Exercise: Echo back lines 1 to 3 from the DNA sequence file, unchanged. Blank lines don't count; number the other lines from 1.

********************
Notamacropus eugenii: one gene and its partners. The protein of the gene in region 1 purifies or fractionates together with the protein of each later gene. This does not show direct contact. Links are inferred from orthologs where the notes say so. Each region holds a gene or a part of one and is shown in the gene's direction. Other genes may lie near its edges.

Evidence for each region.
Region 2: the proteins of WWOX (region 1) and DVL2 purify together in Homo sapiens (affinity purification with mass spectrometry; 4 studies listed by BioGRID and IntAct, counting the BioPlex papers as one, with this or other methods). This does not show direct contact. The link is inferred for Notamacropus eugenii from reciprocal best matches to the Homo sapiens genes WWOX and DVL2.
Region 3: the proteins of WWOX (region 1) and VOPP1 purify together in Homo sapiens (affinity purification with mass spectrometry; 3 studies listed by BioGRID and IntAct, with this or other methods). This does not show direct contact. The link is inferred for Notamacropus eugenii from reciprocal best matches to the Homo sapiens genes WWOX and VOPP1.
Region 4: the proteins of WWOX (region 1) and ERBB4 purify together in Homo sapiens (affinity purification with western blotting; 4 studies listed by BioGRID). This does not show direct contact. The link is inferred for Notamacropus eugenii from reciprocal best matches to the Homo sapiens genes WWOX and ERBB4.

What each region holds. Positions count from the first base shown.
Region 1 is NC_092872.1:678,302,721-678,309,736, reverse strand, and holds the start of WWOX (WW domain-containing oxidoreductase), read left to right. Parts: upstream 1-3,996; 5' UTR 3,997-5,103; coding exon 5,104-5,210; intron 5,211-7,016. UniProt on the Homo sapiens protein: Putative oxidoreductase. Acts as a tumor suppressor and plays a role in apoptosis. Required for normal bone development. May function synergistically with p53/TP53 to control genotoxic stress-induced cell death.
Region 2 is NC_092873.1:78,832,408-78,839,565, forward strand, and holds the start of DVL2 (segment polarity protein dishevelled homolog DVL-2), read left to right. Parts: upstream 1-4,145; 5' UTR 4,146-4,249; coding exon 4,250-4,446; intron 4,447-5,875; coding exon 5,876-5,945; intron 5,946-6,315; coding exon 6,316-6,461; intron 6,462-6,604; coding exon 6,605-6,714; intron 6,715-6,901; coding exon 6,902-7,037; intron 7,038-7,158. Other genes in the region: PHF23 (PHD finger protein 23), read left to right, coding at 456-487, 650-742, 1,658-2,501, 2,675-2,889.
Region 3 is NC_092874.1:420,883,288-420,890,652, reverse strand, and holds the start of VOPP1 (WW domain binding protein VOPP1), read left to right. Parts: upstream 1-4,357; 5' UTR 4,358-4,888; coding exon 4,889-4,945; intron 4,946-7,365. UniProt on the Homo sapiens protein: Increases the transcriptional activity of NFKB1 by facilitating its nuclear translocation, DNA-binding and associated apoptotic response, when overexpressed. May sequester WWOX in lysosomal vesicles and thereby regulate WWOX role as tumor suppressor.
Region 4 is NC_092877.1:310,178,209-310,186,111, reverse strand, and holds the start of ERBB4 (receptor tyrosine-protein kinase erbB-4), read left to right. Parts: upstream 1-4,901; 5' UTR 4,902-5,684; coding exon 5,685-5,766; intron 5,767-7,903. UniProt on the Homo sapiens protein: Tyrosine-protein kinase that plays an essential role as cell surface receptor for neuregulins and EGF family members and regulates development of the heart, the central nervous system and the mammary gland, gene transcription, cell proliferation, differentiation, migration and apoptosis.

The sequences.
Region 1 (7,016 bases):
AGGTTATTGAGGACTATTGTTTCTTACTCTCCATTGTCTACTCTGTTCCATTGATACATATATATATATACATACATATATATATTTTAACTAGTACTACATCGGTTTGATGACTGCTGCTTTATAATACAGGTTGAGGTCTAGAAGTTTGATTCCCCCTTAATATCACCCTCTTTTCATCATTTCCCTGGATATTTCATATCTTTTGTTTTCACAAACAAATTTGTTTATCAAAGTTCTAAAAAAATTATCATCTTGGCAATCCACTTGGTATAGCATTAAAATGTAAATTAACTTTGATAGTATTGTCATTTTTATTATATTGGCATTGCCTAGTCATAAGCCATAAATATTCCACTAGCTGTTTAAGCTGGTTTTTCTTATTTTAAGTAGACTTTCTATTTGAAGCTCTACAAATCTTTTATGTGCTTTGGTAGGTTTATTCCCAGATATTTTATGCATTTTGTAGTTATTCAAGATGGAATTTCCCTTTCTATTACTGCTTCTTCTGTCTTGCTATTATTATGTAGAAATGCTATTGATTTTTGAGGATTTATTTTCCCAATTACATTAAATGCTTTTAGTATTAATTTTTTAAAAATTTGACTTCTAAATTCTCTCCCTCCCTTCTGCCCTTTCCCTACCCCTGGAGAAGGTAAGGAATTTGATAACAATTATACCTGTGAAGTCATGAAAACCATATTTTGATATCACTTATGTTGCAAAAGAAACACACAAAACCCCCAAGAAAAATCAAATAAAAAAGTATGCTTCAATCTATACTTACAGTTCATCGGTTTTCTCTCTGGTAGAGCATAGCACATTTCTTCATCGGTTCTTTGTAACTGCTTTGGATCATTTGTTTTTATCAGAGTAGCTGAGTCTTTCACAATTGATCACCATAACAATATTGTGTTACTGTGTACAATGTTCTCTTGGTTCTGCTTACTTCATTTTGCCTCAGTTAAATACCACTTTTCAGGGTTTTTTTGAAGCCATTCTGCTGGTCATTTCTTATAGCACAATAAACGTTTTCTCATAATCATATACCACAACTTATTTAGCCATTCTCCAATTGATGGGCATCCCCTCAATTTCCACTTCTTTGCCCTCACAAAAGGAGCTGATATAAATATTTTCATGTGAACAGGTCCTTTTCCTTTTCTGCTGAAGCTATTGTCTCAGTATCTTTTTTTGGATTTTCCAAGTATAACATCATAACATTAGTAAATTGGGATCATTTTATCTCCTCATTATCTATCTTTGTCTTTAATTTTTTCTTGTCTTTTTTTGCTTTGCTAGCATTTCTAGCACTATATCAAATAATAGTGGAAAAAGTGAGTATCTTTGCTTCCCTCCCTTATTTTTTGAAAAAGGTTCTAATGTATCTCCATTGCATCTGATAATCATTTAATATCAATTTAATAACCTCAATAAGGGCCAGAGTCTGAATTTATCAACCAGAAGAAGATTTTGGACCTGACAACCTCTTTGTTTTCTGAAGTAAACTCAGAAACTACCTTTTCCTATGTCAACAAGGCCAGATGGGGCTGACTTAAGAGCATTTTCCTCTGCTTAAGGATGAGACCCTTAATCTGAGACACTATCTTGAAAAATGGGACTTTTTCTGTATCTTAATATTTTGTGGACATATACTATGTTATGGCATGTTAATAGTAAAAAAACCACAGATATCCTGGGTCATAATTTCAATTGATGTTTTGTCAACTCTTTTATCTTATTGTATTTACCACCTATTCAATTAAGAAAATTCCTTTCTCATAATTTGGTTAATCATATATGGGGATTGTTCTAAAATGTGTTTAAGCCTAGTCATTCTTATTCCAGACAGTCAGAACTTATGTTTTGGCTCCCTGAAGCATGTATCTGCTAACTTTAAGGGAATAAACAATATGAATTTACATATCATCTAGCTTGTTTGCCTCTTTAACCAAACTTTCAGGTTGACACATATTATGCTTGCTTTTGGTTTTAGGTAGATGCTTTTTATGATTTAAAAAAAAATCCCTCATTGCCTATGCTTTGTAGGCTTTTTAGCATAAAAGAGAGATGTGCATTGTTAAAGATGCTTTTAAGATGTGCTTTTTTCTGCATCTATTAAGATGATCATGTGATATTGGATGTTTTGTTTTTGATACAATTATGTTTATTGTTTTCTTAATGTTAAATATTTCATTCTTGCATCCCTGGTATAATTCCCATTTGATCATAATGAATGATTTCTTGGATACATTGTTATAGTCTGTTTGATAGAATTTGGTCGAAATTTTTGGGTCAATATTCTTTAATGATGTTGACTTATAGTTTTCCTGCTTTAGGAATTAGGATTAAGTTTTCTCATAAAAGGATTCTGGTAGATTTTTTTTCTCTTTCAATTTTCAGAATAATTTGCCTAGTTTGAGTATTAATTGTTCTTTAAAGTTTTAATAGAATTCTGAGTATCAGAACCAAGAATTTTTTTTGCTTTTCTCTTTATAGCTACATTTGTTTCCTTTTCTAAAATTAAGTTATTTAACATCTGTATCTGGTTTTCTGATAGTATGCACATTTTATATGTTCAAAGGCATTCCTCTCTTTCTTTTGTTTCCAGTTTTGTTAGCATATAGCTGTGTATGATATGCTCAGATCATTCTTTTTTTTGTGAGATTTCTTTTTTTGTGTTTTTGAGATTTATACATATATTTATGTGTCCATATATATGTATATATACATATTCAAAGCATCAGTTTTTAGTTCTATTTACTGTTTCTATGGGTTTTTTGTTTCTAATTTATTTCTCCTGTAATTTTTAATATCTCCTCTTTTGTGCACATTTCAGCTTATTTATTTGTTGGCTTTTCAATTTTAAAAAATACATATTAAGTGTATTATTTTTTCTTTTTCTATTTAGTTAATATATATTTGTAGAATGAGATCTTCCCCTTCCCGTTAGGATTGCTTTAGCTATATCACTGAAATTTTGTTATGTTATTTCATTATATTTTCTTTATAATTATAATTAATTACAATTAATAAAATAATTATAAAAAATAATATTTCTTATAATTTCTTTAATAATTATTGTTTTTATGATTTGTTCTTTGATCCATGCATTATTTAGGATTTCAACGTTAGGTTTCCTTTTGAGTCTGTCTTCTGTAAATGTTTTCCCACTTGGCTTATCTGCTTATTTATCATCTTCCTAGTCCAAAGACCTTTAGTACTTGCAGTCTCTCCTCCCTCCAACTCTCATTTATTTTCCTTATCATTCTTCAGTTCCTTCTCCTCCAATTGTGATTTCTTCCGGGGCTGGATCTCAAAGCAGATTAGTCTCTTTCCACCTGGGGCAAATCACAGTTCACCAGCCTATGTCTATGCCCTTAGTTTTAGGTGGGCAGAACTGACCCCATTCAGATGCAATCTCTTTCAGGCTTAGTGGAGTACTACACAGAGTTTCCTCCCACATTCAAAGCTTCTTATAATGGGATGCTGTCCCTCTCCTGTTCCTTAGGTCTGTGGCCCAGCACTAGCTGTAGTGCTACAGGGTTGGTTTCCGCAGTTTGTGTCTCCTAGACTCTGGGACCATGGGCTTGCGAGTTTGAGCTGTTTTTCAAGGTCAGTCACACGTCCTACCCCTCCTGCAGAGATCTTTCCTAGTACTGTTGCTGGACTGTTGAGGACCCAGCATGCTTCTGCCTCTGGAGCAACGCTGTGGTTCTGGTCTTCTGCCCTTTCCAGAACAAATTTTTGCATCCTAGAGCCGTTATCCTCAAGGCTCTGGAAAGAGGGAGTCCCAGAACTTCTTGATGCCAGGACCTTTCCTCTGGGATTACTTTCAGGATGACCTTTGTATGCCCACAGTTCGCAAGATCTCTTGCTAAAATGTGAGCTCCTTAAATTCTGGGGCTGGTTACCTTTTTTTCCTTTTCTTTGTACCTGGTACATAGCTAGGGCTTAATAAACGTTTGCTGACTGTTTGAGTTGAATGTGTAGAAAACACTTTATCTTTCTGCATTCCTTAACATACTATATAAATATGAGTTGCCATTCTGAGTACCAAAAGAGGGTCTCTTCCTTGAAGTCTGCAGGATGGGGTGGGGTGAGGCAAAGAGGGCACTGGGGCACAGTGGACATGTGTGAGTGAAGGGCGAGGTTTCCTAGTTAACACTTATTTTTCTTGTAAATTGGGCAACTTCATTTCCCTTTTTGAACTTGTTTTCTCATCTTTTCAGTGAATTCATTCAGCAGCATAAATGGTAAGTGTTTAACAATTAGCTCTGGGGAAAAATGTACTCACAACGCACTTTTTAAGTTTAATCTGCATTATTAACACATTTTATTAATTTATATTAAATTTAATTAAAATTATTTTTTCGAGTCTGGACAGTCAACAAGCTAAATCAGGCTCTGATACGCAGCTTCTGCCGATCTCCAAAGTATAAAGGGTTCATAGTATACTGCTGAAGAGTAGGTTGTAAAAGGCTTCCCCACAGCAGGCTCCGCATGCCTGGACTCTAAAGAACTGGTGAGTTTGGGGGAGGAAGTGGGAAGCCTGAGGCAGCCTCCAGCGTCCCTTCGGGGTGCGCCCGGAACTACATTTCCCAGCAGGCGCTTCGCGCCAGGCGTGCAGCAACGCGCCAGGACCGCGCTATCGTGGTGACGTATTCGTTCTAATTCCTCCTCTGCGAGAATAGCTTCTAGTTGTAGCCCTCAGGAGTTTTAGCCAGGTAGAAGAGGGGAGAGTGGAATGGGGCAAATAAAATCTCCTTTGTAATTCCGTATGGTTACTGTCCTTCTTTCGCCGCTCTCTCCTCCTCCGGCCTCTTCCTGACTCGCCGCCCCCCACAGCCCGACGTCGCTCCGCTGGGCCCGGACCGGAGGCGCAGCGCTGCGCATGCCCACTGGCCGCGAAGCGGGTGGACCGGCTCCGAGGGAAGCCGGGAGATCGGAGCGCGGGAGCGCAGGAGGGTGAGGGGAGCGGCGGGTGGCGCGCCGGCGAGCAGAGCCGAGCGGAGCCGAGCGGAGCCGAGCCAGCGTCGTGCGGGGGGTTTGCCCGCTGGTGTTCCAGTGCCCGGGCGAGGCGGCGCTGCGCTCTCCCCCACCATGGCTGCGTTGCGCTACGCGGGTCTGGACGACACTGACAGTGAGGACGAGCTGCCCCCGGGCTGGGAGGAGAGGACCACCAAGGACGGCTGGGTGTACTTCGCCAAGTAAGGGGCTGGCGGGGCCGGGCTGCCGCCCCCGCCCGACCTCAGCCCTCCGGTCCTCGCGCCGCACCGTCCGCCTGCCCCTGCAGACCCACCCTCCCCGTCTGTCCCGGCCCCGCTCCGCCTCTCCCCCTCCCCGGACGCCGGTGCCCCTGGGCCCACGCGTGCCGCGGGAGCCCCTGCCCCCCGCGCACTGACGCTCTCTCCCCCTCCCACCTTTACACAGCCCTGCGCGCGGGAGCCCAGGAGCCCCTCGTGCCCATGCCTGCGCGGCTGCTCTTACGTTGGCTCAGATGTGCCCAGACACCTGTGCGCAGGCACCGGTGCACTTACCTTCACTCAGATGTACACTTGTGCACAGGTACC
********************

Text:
Notamacropus eugenii: one gene and its partners. The protein of the gene in region 1 purifies or fractionates together with the protein of each later gene. This does not show direct contact. Links are inferred from orthologs where the notes say so. Each region holds a gene or a part of one and is shown in the gene's direction. Other genes may lie near its edges.

Evidence for each region.
Region 2: the proteins of WWOX (region 1) and DVL2 purify together in Homo sapiens (affinity purification with mass spectrometry; 4 studies listed by BioGRID and IntAct, counting the BioPlex papers as one, with this or other methods). This does not show direct contact. The link is inferred for Notamacropus eugenii from reciprocal best matches to the Homo sapiens genes WWOX and DVL2.